A stock exchange is one of the most intriguing aspects of the world of finance, where opportunities it creates attract the interest of people and institutions around the world. Familiarize yourself with its characteristics and learn the basic vocabulary. Find out who is involved in market operations, understand the IPO process and discover the variety of financial instruments traded on the exchange.
What is a stock exchange?
A stock exchange is a place where buyers and sellers meet to trade securities. It also provides a platform for companies that want to raise capital through a public share issue. Exchanges facilitate the trading of various financial instruments, such as stocks, ETFs, bonds or futures. Exchanges also provide liquidity by gathering a large number of buyers and sellers.
Newly issued securities are sold on the primary market for the first time, directly by the issuer (company). This is the moment when companies raise capital through a public issue of shares as part of an initial public offering (IPO). This is a situation in which a company offers its shares to the public for the first time, thus enabling individual and institutional investors to purchase them directly from the company.
The funds obtained from the sale of newly issued shares can then be used in different ways, for example to expand the scale of operations, finance research and development initiatives or repay existing debts.
Securities previously issued on the primary market are traded on the secondary market, and trade takes place between investors (without the participation of the issuer). It is also a place where shareholders who have purchased shares on the primary market have the opportunity to sell them (at the market price). It is also worth emphasizing that purchase and sale transactions on the secondary market do not generate cash flows to the company that issued them.
Participants of a stock market
From investors, through brokers, to regulatory authorities – each of the entities present to some extent on the stock exchange has its own specific goals and responsibilities related to the capital market. The stock market is a complex, but well-organized ecosystem and understanding how it works is key to navigating it properly. Meet the participants of the stock market:
Individuals who invest their money in the stock market. They can be both experienced investors and beginners who strive to achieve their investment goals. Among them, we can distinguish short and long-term investors, who are distinguished by the adopted investment horizon.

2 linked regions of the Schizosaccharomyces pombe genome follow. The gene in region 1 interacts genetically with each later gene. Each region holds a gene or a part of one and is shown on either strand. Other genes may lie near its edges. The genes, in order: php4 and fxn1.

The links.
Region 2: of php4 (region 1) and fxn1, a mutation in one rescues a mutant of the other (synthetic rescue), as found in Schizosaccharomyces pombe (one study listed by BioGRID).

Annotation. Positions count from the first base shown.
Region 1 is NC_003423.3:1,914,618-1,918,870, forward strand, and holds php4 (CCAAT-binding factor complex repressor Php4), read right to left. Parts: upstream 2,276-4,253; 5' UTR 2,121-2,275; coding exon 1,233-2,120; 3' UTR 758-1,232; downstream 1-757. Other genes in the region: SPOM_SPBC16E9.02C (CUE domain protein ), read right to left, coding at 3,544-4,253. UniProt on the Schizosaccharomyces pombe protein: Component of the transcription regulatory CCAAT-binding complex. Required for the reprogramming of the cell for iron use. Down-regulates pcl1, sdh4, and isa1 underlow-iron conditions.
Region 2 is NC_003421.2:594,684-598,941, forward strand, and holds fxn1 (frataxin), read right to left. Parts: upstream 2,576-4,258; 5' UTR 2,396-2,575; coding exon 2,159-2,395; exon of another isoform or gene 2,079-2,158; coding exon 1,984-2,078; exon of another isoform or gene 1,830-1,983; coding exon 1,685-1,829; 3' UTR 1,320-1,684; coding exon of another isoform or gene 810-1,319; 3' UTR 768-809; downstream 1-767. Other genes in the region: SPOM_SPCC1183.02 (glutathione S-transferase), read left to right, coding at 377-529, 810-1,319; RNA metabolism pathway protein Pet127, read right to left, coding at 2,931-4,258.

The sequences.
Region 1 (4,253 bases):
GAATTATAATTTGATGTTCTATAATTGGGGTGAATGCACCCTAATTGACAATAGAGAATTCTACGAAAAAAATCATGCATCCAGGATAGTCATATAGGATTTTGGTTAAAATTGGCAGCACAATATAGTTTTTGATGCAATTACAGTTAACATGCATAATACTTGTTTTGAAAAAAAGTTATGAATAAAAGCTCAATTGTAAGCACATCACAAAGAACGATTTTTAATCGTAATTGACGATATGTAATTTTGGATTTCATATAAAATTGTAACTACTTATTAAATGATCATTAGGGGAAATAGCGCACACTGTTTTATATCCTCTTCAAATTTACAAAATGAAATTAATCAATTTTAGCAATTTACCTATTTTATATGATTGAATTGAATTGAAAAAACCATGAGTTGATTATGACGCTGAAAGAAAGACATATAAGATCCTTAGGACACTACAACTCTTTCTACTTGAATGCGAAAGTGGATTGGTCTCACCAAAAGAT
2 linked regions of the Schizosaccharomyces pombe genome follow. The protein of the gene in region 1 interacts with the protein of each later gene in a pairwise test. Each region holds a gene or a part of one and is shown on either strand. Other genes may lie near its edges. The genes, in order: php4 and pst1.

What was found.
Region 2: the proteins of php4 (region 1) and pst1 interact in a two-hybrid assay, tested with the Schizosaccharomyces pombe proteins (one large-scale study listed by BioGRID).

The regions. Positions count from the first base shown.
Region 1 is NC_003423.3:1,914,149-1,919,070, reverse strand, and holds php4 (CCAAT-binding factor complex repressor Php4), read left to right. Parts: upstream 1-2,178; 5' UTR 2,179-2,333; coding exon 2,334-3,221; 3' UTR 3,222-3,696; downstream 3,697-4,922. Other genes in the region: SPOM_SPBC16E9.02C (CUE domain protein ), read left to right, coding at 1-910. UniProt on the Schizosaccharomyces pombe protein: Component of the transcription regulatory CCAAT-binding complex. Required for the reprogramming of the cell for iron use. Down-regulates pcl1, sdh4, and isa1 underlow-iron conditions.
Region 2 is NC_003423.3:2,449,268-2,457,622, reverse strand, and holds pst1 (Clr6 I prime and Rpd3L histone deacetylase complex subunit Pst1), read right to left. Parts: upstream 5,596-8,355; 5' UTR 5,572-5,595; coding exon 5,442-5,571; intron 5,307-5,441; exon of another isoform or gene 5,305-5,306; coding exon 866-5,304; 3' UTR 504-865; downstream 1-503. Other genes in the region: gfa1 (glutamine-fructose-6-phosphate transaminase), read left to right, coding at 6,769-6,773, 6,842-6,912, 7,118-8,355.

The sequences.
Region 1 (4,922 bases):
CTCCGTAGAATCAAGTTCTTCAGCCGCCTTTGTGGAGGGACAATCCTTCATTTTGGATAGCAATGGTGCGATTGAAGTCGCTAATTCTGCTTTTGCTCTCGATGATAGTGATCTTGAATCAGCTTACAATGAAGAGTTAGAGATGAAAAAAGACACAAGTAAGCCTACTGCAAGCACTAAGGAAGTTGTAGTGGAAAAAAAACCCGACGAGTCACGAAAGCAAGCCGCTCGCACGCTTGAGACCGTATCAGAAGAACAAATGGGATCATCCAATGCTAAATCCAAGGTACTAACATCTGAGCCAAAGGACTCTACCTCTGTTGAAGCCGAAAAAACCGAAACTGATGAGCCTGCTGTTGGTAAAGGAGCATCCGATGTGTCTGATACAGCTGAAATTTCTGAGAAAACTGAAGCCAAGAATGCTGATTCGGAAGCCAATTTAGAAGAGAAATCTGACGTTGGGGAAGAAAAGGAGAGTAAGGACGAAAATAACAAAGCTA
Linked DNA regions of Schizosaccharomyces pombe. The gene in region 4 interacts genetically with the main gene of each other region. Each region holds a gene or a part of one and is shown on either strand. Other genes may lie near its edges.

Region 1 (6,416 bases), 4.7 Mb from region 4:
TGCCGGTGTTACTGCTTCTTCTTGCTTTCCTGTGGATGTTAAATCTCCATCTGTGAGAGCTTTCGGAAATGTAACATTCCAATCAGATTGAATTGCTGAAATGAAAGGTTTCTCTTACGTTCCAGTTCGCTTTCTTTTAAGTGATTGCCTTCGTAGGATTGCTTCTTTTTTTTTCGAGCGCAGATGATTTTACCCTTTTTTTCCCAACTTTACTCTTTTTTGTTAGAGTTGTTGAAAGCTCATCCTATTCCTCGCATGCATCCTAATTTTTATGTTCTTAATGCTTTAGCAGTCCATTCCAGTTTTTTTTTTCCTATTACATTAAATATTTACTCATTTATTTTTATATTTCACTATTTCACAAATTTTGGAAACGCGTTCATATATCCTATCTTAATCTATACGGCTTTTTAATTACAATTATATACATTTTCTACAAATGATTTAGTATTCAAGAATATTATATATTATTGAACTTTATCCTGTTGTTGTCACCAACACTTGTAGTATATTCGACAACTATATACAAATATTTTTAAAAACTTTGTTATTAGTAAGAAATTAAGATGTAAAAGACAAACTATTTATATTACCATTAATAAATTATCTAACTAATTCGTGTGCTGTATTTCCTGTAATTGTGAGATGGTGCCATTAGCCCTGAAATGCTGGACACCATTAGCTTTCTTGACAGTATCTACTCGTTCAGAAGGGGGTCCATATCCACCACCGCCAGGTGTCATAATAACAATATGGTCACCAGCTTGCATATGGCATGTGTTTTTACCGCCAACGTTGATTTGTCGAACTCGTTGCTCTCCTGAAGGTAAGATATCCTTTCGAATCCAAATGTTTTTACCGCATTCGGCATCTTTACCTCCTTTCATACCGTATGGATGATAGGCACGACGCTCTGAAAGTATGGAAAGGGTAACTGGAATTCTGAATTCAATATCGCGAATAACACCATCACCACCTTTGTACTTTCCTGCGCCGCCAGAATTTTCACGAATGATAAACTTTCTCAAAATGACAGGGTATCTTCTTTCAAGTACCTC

This is a broad category that includes banks, insurers, investment or pension funds and many other entities. Financial institutions are among the most important participants of the stock exchange market, with significant financial resources and professional expert base.
Entities that issue individual financial instruments, such as shares or bonds, in order to raise capital. They are obliged to regularly inform investors about their financial situation, which is intended to maintain market transparency.
Organizations licensed to trade on the stock market. Brokers play a key role in the functioning of exchanges, acting as an intermediary between investors and the market. Their main task is to provide investors with access to financial markets and quotations, as well as to enable purchase and sale transactions of securities or other financial instruments. Brokers also act as order executors – they are responsible for carrying out the transaction ordered by the investor on the market, in accordance with applicable regulations.
Some institutions also provide their clients with information and market analysis. Their research teams, with access to a wide range of data and analytics tools, help investors identify investment opportunities.
Brokers also support order settlement processes. After the transaction is completed, they deal with the transfer of securities or cash between the parties and make sure that all formalities and procedures are carried out correctly.
Institutions that provide a platform where financial instruments are traded. They are responsible for setting and maintaining appropriate trading standards, overseeing market participants, and ensuring transparency and fairness of transactions.
Government entities responsible for monitoring and regulating the stock market. Their main task is to protect investors, as well as to ensure the fairness and stability of the financial system. An example of such authority on the American market is the SEC (Securities and Exchange Commission).
Initial Public Offering (IPO)
Initial Public Offering refers to the process of offering shares of a private corporation to the public for the first time. The stock exchange debut allows companies to raise capital from investors, which can then be used, for example, to finance further development or investments in new projects. In addition, the presence on the stock exchange increases the credibility and prestige of the company, which can attract new customers, business partners and employees.
The IPO process typically includes the following steps:
Preparation: The company and its advisors (i.e. investment banks and legal advisors) are preparing for the IPO. This involves conducting financial audits and preparing the necessary documentation, including the prospectus. This is a document that potential investors can review before making an investment decision, containing details including: finance, business model, risk or prospects for the future.
Selection of underwriters: The company selects investment banks that will underwrite the IPO. Underwriters help determine the price, structure the offering and assist in marketing and selling shares to potential investors.
Regulatory review: The company submits the prospectus and other required documents to the relevant regulatory authority, which then ensures that the company complies with all legal requirements.